Entrepreneurs unimpressed with government’s new funding plans

Photo courtesy of Howard Lake on Flickr

Photo courtesy of Howard Lake on Flickr

Entrepreneurs have slammed the federal government’s new $484.2¬†million entrepreneurship program, which would offer less funding and introduce additional obstacles than the grant schemes it replaces.

A discussion paper released by the Department of Industry recently proposed that the government offer $250,000 grants to start-ups from this November to commercialise their idea over a two-year period.

Funding for the program would need to be matched dollar-for-dollar by the private sector, and the company applying for those grants would have to demonstrate a need for¬†government funding as well as any “significant national benefits” from their product or idea.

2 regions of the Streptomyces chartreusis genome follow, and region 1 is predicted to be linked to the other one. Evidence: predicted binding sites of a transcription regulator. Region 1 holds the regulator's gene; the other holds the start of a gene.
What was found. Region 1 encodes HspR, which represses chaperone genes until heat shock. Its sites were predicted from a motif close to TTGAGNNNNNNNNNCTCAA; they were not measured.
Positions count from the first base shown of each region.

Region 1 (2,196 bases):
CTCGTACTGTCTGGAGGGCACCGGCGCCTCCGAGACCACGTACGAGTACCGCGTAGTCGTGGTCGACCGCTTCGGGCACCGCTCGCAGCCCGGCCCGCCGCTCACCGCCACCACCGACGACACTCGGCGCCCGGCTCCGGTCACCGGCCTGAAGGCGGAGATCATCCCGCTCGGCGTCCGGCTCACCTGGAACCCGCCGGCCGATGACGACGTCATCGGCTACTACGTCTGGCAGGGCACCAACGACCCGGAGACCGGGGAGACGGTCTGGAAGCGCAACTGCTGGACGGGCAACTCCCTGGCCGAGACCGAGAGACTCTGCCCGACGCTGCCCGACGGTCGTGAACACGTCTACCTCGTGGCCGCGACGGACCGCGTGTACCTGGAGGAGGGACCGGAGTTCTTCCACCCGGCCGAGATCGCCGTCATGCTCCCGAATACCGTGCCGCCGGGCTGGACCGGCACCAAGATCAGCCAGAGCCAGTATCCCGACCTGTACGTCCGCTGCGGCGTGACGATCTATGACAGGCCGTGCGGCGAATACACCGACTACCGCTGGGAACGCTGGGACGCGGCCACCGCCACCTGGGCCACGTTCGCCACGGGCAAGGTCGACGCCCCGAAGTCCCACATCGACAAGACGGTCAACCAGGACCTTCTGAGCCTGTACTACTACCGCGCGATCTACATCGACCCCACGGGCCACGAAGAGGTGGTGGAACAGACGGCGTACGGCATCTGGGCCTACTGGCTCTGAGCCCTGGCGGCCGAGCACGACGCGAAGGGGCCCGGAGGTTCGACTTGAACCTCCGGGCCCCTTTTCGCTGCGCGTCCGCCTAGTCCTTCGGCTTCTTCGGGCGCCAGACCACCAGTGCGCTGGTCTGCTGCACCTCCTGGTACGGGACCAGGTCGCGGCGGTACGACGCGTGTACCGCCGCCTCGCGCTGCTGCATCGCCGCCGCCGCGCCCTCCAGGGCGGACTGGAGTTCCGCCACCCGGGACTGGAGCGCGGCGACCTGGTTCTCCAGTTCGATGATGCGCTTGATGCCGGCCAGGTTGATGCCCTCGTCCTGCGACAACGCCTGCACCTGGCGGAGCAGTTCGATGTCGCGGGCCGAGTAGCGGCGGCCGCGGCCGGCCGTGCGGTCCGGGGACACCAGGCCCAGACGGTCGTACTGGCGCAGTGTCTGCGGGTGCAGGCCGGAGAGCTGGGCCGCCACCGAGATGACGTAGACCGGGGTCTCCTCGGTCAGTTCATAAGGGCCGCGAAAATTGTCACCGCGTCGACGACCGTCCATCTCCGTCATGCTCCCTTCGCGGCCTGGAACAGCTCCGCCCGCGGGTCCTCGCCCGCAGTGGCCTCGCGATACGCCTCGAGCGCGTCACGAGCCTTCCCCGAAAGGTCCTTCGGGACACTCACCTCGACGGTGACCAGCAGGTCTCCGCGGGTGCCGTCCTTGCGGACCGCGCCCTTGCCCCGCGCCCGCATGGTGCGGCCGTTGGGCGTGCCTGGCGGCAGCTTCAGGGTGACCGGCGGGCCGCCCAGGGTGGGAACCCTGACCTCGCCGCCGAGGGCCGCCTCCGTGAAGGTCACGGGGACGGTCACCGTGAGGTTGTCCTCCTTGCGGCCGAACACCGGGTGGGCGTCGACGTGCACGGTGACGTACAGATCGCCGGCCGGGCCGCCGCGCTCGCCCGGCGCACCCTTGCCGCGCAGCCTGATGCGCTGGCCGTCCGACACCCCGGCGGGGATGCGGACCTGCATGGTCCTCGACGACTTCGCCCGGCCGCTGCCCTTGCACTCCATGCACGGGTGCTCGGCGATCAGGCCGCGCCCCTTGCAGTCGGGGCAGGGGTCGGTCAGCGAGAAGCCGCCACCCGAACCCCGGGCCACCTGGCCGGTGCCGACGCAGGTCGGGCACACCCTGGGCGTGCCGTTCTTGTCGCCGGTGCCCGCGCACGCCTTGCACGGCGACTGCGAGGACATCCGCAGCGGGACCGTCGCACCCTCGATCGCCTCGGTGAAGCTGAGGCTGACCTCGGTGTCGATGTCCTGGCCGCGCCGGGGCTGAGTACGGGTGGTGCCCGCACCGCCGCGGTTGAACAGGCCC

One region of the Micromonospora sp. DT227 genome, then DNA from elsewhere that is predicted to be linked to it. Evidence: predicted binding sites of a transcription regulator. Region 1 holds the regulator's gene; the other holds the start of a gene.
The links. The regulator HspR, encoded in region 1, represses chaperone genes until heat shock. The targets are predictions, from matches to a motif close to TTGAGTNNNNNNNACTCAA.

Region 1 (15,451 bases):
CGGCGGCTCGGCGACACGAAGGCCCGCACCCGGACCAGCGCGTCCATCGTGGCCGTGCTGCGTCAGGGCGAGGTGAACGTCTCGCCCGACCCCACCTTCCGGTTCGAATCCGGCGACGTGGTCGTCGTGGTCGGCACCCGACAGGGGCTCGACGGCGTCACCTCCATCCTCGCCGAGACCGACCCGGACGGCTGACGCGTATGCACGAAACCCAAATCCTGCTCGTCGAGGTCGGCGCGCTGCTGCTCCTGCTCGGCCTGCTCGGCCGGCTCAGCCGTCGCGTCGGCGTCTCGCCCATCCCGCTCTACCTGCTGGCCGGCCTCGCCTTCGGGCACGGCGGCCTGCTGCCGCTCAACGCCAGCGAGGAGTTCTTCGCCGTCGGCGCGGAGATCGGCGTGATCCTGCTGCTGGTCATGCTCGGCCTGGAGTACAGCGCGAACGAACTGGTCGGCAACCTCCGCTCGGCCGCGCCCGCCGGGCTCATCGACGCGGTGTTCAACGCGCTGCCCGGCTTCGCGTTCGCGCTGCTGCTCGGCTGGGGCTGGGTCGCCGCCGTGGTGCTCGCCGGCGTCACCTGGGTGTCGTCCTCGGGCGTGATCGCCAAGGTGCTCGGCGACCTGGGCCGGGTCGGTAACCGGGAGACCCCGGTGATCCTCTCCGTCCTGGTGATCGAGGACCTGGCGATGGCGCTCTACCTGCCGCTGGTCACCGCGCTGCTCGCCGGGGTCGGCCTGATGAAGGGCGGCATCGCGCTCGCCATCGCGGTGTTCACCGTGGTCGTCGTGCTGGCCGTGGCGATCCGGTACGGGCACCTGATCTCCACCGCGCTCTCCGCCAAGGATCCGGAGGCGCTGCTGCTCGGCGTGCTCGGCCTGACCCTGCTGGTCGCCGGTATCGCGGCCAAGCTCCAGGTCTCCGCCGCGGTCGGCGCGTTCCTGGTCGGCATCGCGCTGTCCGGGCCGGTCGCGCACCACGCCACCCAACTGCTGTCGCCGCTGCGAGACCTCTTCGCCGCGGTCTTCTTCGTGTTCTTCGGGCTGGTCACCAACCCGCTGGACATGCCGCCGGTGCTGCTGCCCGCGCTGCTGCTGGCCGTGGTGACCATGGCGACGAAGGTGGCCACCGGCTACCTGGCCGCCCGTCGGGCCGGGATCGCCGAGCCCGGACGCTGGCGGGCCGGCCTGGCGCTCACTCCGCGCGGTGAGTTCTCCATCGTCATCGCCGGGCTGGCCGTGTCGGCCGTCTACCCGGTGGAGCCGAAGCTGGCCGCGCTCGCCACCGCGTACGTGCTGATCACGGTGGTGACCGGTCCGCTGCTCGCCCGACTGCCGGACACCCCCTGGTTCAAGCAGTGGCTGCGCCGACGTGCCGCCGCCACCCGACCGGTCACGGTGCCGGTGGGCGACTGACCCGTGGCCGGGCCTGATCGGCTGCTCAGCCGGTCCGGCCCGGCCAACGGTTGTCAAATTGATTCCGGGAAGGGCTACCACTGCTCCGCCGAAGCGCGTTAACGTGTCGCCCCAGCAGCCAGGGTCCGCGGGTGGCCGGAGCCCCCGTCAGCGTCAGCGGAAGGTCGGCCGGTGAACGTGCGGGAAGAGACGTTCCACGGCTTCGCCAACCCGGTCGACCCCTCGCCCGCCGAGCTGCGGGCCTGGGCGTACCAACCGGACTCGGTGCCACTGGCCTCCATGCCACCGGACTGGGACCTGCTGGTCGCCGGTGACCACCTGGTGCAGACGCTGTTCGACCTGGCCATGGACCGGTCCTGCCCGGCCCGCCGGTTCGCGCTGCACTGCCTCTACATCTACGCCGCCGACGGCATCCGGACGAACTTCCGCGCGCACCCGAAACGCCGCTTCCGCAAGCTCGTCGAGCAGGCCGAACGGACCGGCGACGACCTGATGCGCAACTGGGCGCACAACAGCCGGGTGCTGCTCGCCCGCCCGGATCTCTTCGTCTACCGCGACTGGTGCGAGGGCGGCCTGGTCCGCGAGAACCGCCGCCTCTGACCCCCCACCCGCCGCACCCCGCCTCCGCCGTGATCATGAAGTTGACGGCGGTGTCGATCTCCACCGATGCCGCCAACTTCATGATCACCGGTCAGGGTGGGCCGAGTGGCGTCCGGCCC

Entrepreneurs would also be able to apply for $20,000 in funding, matched by the private sector, to hire advisors on their business, while research programs would be able to access $50,000 in matched funding to move research into a business for development.

But, the grants proposed by the government are significantly less than the up to $2¬†million in matched funding offered under its predecessor Commercialisation Australia, which was axed alongside other programs in the government’s latest budget.

Mick Liubinskas, who helps run Telstra’s start-up incubator Muru D, said the program did not appear to provide the support needed to boost the country’s technology sector.

“It’s just weak,” he said. “The main thing seems to be advisors for entrepreneurs, advisors for research and advisors for commercialising — it’s a great¬†time to be an advisor but I¬†don’t know if that’s going to be nearly enough¬†to spark significant growth in the ecosystem. It seems like a big missed opportunity.”

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